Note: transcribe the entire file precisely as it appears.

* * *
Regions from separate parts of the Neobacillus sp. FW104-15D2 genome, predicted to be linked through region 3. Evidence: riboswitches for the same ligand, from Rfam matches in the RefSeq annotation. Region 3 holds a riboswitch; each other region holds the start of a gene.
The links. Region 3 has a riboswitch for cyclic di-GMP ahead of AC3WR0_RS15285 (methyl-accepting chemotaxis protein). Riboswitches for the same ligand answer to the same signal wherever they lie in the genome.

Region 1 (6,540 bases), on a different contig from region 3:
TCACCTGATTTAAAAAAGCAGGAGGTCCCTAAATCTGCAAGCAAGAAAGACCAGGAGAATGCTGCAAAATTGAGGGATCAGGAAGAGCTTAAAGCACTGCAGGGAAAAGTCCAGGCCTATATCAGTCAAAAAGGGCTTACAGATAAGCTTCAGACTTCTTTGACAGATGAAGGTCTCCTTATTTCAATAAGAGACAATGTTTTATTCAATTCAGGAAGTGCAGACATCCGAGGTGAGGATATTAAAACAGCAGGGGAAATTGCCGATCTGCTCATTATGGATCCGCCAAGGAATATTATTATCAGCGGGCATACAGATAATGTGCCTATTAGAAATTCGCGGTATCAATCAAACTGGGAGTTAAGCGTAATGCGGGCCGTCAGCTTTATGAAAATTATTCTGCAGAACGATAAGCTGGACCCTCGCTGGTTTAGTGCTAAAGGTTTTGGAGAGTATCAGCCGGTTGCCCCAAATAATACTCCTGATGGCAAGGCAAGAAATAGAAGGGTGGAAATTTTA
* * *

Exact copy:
Regions from separate parts of the Neobacillus sp. FW104-15D2 genome, predicted to be linked through region 3. Evidence: riboswitches for the same ligand, from Rfam matches in the RefSeq annotation. Region 3 holds a riboswitch; each other region holds the start of a gene.
The links. Region 3 has a riboswitch for cyclic di-GMP ahead of AC3WR0_RS15285 (methyl-accepting chemotaxis protein). Riboswitches for the same ligand answer to the same signal wherever they lie in the genome.

Region 1 (6,540 bases), on a different contig from region 3:
TCACCTGATTTAAAAAAGCAGGAGGTCCCTAAATCTGCAAGCAAGAAAGACCAGGAGAATGCTGCAAAATTGAGGGATCAGGAAGAGCTTAAAGCACTGCAGGGAAAAGTCCAGGCCTATATCAGTCAAAAAGGGCTTACAGATAAGCTTCAGACTTCTTTGACAGATGAAGGTCTCCTTATTTCAATAAGAGACAATGTTTTATTCAATTCAGGAAGTGCAGACATCCGAGGTGAGGATATTAAAACAGCAGGGGAAATTGCCGATCTGCTCATTATGGATCCGCCAAGGAATATTATTATCAGCGGGCATACAGATAATGTGCCTATTAGAAATTCGCGGTATCAATCAAACTGGGAGTTAAGCGTAATGCGGGCCGTCAGCTTTATGAAAATTATTCTGCAGAACGATAAGCTGGACCCTCGCTGGTTTAGTGCTAAAGGTTTTGGAGAGTATCAGCCGGTTGCCCCAAATAATACTCCTGATGGCAAGGCAAGAAATAGAAGGGTGGAAATTTTA